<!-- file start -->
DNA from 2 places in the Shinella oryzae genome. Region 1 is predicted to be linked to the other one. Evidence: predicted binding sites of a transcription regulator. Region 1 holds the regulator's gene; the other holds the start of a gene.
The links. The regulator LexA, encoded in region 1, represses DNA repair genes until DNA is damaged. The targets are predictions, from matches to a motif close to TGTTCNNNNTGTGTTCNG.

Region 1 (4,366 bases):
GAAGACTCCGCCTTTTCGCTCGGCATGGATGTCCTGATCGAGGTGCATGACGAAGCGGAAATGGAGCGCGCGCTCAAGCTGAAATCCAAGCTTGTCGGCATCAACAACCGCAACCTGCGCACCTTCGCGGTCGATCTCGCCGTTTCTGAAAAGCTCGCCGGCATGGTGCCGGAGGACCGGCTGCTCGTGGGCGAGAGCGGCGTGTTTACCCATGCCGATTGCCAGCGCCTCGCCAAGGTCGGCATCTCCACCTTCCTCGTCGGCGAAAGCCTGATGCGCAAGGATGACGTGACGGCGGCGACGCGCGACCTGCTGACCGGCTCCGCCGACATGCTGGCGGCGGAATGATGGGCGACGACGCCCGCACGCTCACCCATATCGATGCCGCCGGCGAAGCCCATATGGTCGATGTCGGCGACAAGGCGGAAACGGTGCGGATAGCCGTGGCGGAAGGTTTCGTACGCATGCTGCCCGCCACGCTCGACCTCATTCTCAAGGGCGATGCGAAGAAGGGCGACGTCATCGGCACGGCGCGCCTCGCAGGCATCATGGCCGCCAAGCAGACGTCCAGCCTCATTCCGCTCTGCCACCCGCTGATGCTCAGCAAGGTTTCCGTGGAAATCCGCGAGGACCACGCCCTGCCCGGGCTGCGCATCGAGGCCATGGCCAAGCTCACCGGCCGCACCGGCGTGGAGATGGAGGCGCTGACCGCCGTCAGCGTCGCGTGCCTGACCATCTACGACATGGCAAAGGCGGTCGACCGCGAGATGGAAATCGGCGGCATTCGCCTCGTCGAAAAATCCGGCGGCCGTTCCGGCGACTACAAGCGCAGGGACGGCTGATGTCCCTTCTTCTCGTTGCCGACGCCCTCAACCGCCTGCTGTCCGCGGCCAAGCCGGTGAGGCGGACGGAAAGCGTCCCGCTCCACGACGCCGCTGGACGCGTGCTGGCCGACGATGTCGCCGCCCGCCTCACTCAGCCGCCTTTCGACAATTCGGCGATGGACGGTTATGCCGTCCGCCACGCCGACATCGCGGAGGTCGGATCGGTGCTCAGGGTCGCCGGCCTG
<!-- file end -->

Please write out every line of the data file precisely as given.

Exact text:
DNA from 2 places in the Shinella oryzae genome. Region 1 is predicted to be linked to the other one. Evidence: predicted binding sites of a transcription regulator. Region 1 holds the regulator's gene; the other holds the start of a gene.
The links. The regulator LexA, encoded in region 1, represses DNA repair genes until DNA is damaged. The targets are predictions, from matches to a motif close to TGTTCNNNNTGTGTTCNG.

Region 1 (4,366 bases):
GAAGACTCCGCCTTTTCGCTCGGCATGGATGTCCTGATCGAGGTGCATGACGAAGCGGAAATGGAGCGCGCGCTCAAGCTGAAATCCAAGCTTGTCGGCATCAACAACCGCAACCTGCGCACCTTCGCGGTCGATCTCGCCGTTTCTGAAAAGCTCGCCGGCATGGTGCCGGAGGACCGGCTGCTCGTGGGCGAGAGCGGCGTGTTTACCCATGCCGATTGCCAGCGCCTCGCCAAGGTCGGCATCTCCACCTTCCTCGTCGGCGAAAGCCTGATGCGCAAGGATGACGTGACGGCGGCGACGCGCGACCTGCTGACCGGCTCCGCCGACATGCTGGCGGCGGAATGATGGGCGACGACGCCCGCACGCTCACCCATATCGATGCCGCCGGCGAAGCCCATATGGTCGATGTCGGCGACAAGGCGGAAACGGTGCGGATAGCCGTGGCGGAAGGTTTCGTACGCATGCTGCCCGCCACGCTCGACCTCATTCTCAAGGGCGATGCGAAGAAGGGCGACGTCATCGGCACGGCGCGCCTCGCAGGCATCATGGCCGCCAAGCAGACGTCCAGCCTCATTCCGCTCTGCCACCCGCTGATGCTCAGCAAGGTTTCCGTGGAAATCCGCGAGGACCACGCCCTGCCCGGGCTGCGCATCGAGGCCATGGCCAAGCTCACCGGCCGCACCGGCGTGGAGATGGAGGCGCTGACCGCCGTCAGCGTCGCGTGCCTGACCATCTACGACATGGCAAAGGCGGTCGACCGCGAGATGGAAATCGGCGGCATTCGCCTCGTCGAAAAATCCGGCGGCCGTTCCGGCGACTACAAGCGCAGGGACGGCTGATGTCCCTTCTTCTCGTTGCCGACGCCCTCAACCGCCTGCTGTCCGCGGCCAAGCCGGTGAGGCGGACGGAAAGCGTCCCGCTCCACGACGCCGCTGGACGCGTGCTGGCCGACGATGTCGCCGCCCGCCTCACTCAGCCGCCTTTCGACAATTCGGCGATGGACGGTTATGCCGTCCGCCACGCCGACATCGCGGAGGTCGGATCGGTGCTCAGGGTCGCCGGCCTG